The State of Hospitality

The State of Hospitality

Over the past decade Cape Town has firmly established itself as a leading international destination, earning a plethora of prestigious awards and accolades and attracting keen local and foreign investor interest, with tourism now the city’s second largest industry supporting over 300 000 jobs in the Western Cape.

And, until a year ago, the Mother City’s stellar upward trajectory seemed unassailable, with tourist numbers increasing annually and extensive development continuing despite growing uncertainty around the stability of the national economy.

However, even Cape Town is no match for mother nature and, in its third year, the intensifying drought and increasingly severe water restrictions have finally begun to dent the city’s armour with visitors starting to cancel trips to South Africa’s tourism capital.

But Glyn Taylor, Joint CEO of the Century City Conference Centre&Hotel (CCCC&H) believes that there are many compelling reasons for remaining optimistic, with the main challenge being to communicate to the world at large that visitors do not aggravate the situation but that they are, in fact, a crucial part of the solution.

“According to the latest Aviation Barometer published by Airports Company South Africa, tourism numbers were still strong in the fourth quarter of 2017 with international arrivals at Cape Town International arrivals increasing by 13.85% and so it’s critical that we adapt as quickly as we can to limit the damage going forward.”

Gary Koetser, Taylor’s counterpart, adds that another encouraging indication of the city’s resilience and its potential to weather the storm is the fact that development in the hospitality sector has barely paused for breath during the last three years with many ground-breaking projects already completed or in the pipeline.

Launched at the beginning of 2016, the R1 billion Century City Conference Centre&Hotel became the largest privately-owned conference and exhibition space in the Western Cape with a total capacity of 1 900 across 20 venues, with an adjacent 125-room hotel.

During the same year, Amdec announced the launch of their R10 billion Harbour Arch development in the foreshore, a mixed-use precinct that includes a 200-room Cape Town Marriott Hotel Foreshore and a 150-room Residence Inn by Marriott Cape Town Foreshore as well as commercial, retail and residential components. Furthermore, The Yacht Club, their R1.2 billion mixed use project adjacent to the V&A Waterfront is already well under way.

“In 2017 we saw the launch of a number of new hospitality establishments, including the luxurious Silo Hotel in the Waterfront and a R700m Tsogo Sun development in the City Bowl which incorporates two hotels comprising an additional 504 rooms.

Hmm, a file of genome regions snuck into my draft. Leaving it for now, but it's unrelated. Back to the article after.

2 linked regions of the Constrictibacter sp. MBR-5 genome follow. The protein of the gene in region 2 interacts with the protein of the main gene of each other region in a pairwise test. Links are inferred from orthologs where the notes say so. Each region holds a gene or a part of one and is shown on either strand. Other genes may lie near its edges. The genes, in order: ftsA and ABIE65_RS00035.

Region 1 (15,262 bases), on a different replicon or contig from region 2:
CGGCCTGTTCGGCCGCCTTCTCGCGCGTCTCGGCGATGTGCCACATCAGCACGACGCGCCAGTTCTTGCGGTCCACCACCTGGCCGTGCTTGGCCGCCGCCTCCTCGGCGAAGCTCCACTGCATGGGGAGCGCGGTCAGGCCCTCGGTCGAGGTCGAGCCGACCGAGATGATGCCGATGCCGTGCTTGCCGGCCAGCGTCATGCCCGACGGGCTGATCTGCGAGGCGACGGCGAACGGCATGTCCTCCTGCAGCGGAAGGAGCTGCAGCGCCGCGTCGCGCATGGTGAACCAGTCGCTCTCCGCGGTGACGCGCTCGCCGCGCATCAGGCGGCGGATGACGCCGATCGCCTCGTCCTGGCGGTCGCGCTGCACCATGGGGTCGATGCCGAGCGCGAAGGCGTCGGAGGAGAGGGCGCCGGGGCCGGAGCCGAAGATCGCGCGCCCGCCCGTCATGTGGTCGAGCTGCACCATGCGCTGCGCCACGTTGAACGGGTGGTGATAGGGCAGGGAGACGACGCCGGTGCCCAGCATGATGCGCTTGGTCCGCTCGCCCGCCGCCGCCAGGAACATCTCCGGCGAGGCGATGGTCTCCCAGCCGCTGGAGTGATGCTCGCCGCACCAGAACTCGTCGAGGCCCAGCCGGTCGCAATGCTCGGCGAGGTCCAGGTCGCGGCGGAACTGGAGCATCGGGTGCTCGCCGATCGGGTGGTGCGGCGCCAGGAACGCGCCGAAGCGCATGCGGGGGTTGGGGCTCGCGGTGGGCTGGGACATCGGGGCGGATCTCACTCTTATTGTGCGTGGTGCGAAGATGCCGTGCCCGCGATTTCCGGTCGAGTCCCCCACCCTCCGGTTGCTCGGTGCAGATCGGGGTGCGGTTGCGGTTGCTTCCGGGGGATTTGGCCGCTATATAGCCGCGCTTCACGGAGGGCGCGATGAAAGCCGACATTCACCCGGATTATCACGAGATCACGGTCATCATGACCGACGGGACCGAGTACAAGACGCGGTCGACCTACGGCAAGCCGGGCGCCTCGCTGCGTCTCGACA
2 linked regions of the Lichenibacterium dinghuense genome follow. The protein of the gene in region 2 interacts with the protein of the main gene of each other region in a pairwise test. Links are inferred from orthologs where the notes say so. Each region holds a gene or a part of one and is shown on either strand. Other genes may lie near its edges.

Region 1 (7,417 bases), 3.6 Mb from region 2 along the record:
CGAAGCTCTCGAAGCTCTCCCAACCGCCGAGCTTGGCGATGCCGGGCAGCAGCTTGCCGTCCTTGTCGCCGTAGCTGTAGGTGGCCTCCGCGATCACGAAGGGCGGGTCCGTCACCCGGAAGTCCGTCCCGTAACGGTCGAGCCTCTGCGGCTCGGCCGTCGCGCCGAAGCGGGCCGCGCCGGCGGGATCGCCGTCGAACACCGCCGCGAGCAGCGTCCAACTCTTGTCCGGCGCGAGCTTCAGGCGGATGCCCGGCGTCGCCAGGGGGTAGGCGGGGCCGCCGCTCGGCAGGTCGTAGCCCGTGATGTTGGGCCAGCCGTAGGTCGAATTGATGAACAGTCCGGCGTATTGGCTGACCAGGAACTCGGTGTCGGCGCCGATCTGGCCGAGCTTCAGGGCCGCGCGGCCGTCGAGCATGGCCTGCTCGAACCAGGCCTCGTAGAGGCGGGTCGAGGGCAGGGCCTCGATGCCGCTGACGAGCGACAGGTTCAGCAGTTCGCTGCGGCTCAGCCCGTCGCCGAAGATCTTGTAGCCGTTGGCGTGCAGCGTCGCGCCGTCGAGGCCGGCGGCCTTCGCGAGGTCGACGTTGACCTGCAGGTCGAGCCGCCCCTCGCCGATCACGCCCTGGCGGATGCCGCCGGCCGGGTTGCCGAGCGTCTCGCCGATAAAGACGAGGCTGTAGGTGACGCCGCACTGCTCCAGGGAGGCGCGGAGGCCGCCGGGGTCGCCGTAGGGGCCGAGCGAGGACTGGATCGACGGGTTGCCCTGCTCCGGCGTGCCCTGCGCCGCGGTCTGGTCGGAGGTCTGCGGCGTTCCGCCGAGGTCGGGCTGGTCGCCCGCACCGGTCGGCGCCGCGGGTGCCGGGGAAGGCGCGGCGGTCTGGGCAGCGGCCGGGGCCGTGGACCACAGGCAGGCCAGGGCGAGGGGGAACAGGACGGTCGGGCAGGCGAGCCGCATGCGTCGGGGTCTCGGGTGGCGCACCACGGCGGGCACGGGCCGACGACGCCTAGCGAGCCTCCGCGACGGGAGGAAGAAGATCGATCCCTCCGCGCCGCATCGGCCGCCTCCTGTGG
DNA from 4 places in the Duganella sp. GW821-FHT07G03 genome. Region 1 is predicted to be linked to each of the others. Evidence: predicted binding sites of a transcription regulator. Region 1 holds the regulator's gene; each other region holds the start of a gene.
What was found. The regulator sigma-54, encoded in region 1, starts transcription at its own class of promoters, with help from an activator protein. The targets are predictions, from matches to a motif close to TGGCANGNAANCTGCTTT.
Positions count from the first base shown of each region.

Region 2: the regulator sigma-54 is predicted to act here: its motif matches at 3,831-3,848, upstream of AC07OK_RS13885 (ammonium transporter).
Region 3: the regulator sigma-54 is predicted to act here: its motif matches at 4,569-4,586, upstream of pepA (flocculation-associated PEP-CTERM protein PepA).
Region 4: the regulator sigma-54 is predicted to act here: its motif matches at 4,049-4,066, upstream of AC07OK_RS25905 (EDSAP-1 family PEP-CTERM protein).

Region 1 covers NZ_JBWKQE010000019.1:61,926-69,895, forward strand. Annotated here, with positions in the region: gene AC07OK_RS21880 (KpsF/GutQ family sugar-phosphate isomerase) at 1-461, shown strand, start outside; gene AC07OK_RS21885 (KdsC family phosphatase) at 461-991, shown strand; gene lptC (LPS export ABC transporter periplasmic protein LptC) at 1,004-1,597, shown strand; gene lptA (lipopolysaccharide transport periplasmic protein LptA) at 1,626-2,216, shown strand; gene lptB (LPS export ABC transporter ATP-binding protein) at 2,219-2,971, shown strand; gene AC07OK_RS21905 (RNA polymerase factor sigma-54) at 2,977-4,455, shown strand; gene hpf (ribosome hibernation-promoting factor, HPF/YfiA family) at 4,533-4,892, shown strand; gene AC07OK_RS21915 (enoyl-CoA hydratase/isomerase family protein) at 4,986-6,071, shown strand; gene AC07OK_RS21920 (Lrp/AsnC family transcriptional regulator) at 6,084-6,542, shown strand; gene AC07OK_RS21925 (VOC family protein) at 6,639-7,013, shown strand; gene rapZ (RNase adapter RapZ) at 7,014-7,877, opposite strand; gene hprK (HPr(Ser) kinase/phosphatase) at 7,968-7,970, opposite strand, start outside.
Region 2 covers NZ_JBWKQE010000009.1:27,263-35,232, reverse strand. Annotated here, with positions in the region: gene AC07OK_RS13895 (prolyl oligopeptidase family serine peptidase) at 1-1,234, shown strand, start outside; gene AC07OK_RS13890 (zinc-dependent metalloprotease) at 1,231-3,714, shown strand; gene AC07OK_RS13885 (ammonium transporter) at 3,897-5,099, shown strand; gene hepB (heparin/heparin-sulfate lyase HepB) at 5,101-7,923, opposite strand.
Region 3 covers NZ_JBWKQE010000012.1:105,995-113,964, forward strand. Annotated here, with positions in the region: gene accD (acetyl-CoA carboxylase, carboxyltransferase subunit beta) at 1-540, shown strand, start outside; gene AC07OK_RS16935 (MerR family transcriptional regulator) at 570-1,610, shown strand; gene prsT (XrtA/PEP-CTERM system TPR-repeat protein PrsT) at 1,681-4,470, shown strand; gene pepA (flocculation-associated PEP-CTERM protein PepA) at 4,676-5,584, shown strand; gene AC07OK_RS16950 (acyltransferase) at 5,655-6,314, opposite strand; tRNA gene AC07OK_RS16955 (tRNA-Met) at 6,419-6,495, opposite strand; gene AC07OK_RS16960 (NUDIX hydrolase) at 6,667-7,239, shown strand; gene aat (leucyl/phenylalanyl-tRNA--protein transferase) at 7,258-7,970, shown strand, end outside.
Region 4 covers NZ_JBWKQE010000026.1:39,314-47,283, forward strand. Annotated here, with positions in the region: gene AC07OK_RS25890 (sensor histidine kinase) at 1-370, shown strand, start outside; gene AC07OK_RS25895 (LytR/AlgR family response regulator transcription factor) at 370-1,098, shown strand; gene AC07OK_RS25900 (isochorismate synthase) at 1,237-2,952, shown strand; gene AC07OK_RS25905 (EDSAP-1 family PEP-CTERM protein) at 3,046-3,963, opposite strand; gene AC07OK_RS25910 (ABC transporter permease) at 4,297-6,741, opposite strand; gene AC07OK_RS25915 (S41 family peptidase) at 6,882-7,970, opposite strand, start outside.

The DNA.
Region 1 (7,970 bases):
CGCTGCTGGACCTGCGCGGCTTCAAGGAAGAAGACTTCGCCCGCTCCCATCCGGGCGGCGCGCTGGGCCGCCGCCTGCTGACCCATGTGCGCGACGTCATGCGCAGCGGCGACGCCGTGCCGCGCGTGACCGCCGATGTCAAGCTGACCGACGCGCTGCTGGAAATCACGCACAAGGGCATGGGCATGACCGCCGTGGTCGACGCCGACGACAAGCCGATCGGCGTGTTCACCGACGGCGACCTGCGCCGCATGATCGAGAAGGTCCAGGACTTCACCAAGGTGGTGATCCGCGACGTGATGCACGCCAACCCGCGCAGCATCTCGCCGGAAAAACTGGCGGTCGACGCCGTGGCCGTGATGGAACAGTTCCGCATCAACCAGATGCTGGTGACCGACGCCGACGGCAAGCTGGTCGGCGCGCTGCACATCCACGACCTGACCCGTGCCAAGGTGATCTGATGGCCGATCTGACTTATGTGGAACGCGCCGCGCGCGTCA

“Late last year, Wesgro’s investment team secured a further R1.9 billion in committed investments for the industry emanating from 14 deals which will help create more than 2 100 jobs over the next five years in the Western Cape.”

Wesgro CEO, Tim Harris, says that the province has seen significant investment into tourism products from both the government and the private sector, which not only confirms hospitality industry’s commitment to the Western Cape, but is also a strong indication that the tourism sector is going to continue its upward trajectory.

Koetser says: “According to Wesgro’s calculations, tourism supports over 200 000 direct jobs across the province, as well as a further 100 000 indirect and induced jobs. It also contributes R38-billion annually to the local economy.

“The Western Cape’s popularity as a tourism destination is also central to the growth of the national tourism sector in South Africa which contributes around 9% to South Africa’s gross domestic product (GDP), of which about a quarter is generated in the Western Cape.”

According to John Ashbourne, Africa economist at Capital Economics, a 50% drop in tourist spend in the Western Province would shave about 1.1% off headline national GDP. This would mean that South Africa’s economic growth range would be, at best, slight or even lead to a recession as forecasts for growth this year range from 0.9% to 2.3%.

Taylor believes that this worst-case scenario can successfully be averted if the public and private sectors continue to work together to stave off the potentially crippling impact of the water crisis.

He concludes: “Even during crises, Cape Town keeps raking in awards. Last year the city was voted best African business tourism event destination in 2017 by the International Congress and Convention Association, ICCA, for the fourth consecutive win for the city and Cape Town International Airport voted best in Africa.

“At the end of the day, we are now prepared for the future because all the planning and investment in water saving and supply products and systems has put Cape Town in a much stronger position to deal with the effects of climate change.

“It has forced business to rely less on the city to provide this precious commodity and has ensured a proactive approach to the increasing threat that global warming presents. And it has forced communities to change their habits surrounding water usage.

 

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